NOTE: The spec uses URL friendly base 64, which means + becomes -, / becomes _ and the = symbol is stripped from the end.

In part 2, we'll describe how to validate the token on the other end.

SecurityTokenEncryptionFailedException: IDX10615: Encryption failed. No support for: Algorithm

Microsoft.IdentityModel.Tokens.SecurityTokenEncryptionFailedException: IDX10615: Encryption failed. No support for: Algorithm when trying to create an instance of Microsoft.IdentityModel.Tokens.EncryptingCredentials()

I tried variations for parameter 2 (alg) but none seemed to work. I was really foxed until I found the source code online and realised that I was passing in the signing key (RSA256) rather than the encryption key (AES256) for the first parameter!

The code will attempt to use the key's crypto factory to lookup the specified algorithm and obviously that won't work when trying to specify AES on an RSA key.

Just a typo!

While I'm here, the algorithms for alg and enc need to be the same length because they will use the same key (parameter 1).

Tuesday, 18 July 2017

.Net Web API Validation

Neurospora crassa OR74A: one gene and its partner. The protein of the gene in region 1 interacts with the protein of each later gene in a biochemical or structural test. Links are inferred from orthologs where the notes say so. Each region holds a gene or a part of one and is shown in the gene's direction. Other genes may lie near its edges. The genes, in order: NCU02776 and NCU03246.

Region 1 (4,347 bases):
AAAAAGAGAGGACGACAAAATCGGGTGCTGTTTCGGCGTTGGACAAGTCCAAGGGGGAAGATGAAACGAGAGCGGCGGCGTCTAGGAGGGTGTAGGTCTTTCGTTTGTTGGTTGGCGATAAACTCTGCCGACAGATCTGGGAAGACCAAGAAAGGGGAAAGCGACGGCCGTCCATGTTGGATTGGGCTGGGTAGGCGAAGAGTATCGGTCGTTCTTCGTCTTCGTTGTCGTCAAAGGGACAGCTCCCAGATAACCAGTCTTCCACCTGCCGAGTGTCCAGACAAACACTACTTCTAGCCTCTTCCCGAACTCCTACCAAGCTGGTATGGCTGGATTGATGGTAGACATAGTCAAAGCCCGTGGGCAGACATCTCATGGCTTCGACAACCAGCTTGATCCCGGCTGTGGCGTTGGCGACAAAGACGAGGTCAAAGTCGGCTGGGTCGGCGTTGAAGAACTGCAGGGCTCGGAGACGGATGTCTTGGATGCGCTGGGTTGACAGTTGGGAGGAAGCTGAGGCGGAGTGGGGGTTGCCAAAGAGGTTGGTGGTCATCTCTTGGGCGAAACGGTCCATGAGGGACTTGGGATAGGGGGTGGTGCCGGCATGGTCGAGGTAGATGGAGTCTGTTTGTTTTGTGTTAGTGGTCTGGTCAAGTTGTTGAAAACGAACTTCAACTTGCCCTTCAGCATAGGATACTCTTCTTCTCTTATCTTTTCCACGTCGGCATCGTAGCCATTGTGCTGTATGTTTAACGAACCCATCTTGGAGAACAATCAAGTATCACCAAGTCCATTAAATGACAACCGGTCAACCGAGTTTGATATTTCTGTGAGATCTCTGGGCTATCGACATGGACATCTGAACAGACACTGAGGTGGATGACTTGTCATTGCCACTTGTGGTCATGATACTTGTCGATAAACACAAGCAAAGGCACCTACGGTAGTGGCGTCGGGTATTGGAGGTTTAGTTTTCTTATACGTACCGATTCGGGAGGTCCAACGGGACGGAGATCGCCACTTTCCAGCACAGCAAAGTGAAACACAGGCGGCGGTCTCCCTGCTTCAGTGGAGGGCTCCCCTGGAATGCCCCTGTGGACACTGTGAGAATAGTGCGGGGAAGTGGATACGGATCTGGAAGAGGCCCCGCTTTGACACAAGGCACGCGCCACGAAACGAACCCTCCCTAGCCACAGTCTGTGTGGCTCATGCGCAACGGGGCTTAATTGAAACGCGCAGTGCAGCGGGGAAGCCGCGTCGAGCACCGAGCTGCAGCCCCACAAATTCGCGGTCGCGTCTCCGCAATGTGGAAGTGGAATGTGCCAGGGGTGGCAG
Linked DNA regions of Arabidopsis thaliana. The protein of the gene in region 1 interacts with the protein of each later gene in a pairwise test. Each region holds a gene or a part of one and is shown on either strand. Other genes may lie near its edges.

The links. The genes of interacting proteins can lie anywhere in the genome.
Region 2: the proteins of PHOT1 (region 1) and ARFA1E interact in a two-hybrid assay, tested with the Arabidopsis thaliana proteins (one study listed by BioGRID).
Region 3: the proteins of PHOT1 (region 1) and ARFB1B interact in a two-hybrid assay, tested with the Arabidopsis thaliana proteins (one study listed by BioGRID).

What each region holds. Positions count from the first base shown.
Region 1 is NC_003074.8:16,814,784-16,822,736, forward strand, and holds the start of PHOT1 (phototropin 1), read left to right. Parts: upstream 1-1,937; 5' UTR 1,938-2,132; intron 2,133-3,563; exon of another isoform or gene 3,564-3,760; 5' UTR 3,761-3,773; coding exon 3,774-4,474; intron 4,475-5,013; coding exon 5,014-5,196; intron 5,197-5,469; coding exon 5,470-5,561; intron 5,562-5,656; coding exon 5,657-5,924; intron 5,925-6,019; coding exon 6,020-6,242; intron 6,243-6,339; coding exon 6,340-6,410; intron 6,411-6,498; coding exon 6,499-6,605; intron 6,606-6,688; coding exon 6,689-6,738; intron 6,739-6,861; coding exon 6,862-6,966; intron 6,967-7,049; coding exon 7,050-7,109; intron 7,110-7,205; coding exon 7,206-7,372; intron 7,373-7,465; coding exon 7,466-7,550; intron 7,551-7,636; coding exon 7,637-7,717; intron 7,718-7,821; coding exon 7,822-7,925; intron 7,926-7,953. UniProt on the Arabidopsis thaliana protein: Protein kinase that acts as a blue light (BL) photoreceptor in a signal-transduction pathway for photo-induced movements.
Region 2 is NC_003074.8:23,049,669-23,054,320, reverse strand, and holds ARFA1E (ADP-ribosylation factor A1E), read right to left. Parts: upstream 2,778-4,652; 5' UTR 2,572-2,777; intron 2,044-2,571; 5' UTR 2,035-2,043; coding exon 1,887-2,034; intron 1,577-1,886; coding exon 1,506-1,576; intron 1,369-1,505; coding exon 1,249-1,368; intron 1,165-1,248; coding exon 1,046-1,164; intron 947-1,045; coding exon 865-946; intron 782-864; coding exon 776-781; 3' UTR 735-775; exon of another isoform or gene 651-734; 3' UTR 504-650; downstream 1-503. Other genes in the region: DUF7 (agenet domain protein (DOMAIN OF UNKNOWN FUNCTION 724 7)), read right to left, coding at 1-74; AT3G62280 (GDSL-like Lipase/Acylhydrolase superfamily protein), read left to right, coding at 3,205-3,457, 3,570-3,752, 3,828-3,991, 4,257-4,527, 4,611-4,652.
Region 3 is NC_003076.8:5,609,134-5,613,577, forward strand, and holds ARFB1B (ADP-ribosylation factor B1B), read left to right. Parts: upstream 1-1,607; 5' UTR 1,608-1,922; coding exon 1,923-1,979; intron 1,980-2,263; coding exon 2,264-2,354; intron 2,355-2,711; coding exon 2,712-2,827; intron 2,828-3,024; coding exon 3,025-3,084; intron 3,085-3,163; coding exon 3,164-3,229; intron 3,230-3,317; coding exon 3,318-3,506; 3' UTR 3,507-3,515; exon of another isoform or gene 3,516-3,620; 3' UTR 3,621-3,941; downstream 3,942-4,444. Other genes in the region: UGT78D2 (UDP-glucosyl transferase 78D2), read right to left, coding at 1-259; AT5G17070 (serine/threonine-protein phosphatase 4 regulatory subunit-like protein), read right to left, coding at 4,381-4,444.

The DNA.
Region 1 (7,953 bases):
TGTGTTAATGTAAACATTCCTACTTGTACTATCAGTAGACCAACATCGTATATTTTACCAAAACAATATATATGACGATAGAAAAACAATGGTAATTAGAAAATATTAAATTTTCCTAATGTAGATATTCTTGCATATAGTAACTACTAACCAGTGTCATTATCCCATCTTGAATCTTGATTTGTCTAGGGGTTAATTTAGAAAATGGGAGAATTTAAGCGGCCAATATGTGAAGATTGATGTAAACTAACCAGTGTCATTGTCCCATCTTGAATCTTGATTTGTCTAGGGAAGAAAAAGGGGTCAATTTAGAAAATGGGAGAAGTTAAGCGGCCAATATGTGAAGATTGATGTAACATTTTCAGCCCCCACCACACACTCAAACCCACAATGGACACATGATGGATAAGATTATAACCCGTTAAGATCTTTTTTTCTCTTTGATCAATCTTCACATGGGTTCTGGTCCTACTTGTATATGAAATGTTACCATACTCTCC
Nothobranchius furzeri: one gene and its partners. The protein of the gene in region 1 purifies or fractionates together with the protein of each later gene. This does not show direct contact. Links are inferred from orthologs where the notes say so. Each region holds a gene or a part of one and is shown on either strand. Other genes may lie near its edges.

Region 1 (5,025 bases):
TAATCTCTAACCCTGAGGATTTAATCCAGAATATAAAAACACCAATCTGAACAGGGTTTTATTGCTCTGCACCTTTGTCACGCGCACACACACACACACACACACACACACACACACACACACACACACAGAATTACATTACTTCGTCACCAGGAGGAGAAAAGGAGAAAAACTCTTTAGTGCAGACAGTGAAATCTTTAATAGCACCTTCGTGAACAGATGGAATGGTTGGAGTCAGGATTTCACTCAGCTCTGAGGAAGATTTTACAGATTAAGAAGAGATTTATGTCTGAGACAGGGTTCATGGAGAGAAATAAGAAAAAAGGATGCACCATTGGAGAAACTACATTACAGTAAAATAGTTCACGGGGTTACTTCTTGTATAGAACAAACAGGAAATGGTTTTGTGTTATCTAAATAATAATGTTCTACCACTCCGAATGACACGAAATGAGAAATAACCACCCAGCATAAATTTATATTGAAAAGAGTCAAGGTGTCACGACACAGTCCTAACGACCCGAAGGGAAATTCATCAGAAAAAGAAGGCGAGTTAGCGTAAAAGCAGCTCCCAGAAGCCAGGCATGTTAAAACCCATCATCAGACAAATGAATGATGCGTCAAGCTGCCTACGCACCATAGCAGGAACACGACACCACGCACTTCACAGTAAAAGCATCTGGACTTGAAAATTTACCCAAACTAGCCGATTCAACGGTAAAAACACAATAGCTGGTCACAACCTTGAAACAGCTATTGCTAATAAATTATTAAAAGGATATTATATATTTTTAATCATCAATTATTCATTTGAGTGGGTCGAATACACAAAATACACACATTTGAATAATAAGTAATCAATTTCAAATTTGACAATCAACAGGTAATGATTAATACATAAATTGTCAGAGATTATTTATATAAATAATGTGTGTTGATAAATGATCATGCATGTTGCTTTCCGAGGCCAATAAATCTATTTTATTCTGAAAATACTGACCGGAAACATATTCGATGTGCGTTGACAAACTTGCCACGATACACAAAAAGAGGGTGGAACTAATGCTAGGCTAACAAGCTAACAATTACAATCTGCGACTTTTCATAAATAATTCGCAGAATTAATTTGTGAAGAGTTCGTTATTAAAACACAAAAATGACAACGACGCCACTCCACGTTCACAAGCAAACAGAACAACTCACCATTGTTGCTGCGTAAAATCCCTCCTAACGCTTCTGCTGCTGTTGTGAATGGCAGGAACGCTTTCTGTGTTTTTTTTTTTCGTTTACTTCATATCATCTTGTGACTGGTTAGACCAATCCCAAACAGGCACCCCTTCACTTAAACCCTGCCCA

So I'm writing a Web Api .Net service to call from some mobile apps. Before you ask, I haven't used .Net Core since it requires all the support libraries are portable and that is not a 5 minute job!

Anyway, it basically works but I found a couple of funnies that have been reported elsewhere but they are not things that are obviously broken - thank goodness for Unit Tests!

1) I have an attribute that validates the model required by the API action and then sets BadRequest if the model doesn't validate - this saves calling if (ModelState.IsValid) everywhere. It didn't seem to work, IsValid was true when I called an action with no parameters. The reason? If the model is null, it passes validation! Terrible but true. I had to add an additional line of code to ensure the model was null before checking whether it was valid.

2) The RegularExpressionAttribute does not validate empty strings according to the regex. It would be nice if it was a property of the attribute but it isn't, it just doesn't. Again, I had to subclass RegularExpressionAttribute, override IsValid to ensure the value is not empty and then call the base class IsValid. I then subclassed this into my specific Attributes so that they all work as expected.